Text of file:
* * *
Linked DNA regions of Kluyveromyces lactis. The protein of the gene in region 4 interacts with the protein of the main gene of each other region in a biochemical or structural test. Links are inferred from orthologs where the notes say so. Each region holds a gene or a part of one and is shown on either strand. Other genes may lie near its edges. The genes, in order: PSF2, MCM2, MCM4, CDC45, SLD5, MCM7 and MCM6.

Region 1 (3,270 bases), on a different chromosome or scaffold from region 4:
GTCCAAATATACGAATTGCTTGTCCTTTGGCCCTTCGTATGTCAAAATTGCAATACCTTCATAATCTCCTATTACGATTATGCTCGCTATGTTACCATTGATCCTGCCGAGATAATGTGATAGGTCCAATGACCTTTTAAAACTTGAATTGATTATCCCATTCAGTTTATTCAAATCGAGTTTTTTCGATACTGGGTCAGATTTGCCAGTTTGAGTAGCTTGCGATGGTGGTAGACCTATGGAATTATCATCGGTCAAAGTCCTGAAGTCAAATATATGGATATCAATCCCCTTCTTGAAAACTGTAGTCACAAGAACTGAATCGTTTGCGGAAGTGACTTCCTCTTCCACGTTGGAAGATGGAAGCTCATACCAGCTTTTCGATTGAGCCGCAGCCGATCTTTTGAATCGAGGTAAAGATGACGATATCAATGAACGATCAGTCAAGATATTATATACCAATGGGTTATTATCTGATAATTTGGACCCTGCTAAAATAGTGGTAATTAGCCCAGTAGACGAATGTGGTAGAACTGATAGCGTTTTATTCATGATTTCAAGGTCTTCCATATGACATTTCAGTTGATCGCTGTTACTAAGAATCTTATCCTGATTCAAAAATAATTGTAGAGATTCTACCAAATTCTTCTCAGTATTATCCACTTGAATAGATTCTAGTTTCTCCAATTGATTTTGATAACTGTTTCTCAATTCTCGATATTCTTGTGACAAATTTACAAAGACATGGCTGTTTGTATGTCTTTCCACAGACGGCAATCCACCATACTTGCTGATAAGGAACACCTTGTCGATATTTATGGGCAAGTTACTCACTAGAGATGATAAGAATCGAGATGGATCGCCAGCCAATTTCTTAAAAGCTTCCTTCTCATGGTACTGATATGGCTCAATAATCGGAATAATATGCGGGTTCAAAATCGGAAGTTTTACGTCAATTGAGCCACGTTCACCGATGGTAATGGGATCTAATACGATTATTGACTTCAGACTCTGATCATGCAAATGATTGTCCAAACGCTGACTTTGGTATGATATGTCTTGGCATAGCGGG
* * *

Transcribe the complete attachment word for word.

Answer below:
Linked DNA regions of Kluyveromyces lactis. The protein of the gene in region 4 interacts with the protein of the main gene of each other region in a biochemical or structural test. Links are inferred from orthologs where the notes say so. Each region holds a gene or a part of one and is shown on either strand. Other genes may lie near its edges. The genes, in order: PSF2, MCM2, MCM4, CDC45, SLD5, MCM7 and MCM6.

Region 1 (3,270 bases), on a different chromosome or scaffold from region 4:
GTCCAAATATACGAATTGCTTGTCCTTTGGCCCTTCGTATGTCAAAATTGCAATACCTTCATAATCTCCTATTACGATTATGCTCGCTATGTTACCATTGATCCTGCCGAGATAATGTGATAGGTCCAATGACCTTTTAAAACTTGAATTGATTATCCCATTCAGTTTATTCAAATCGAGTTTTTTCGATACTGGGTCAGATTTGCCAGTTTGAGTAGCTTGCGATGGTGGTAGACCTATGGAATTATCATCGGTCAAAGTCCTGAAGTCAAATATATGGATATCAATCCCCTTCTTGAAAACTGTAGTCACAAGAACTGAATCGTTTGCGGAAGTGACTTCCTCTTCCACGTTGGAAGATGGAAGCTCATACCAGCTTTTCGATTGAGCCGCAGCCGATCTTTTGAATCGAGGTAAAGATGACGATATCAATGAACGATCAGTCAAGATATTATATACCAATGGGTTATTATCTGATAATTTGGACCCTGCTAAAATAGTGGTAATTAGCCCAGTAGACGAATGTGGTAGAACTGATAGCGTTTTATTCATGATTTCAAGGTCTTCCATATGACATTTCAGTTGATCGCTGTTACTAAGAATCTTATCCTGATTCAAAAATAATTGTAGAGATTCTACCAAATTCTTCTCAGTATTATCCACTTGAATAGATTCTAGTTTCTCCAATTGATTTTGATAACTGTTTCTCAATTCTCGATATTCTTGTGACAAATTTACAAAGACATGGCTGTTTGTATGTCTTTCCACAGACGGCAATCCACCATACTTGCTGATAAGGAACACCTTGTCGATATTTATGGGCAAGTTACTCACTAGAGATGATAAGAATCGAGATGGATCGCCAGCCAATTTCTTAAAAGCTTCCTTCTCATGGTACTGATATGGCTCAATAATCGGAATAATATGCGGGTTCAAAATCGGAAGTTTTACGTCAATTGAGCCACGTTCACCGATGGTAATGGGATCTAATACGATTATTGACTTCAGACTCTGATCATGCAAATGATTGTCCAAACGCTGACTTTGGTATGATATGTCTTGGCATAGCGGG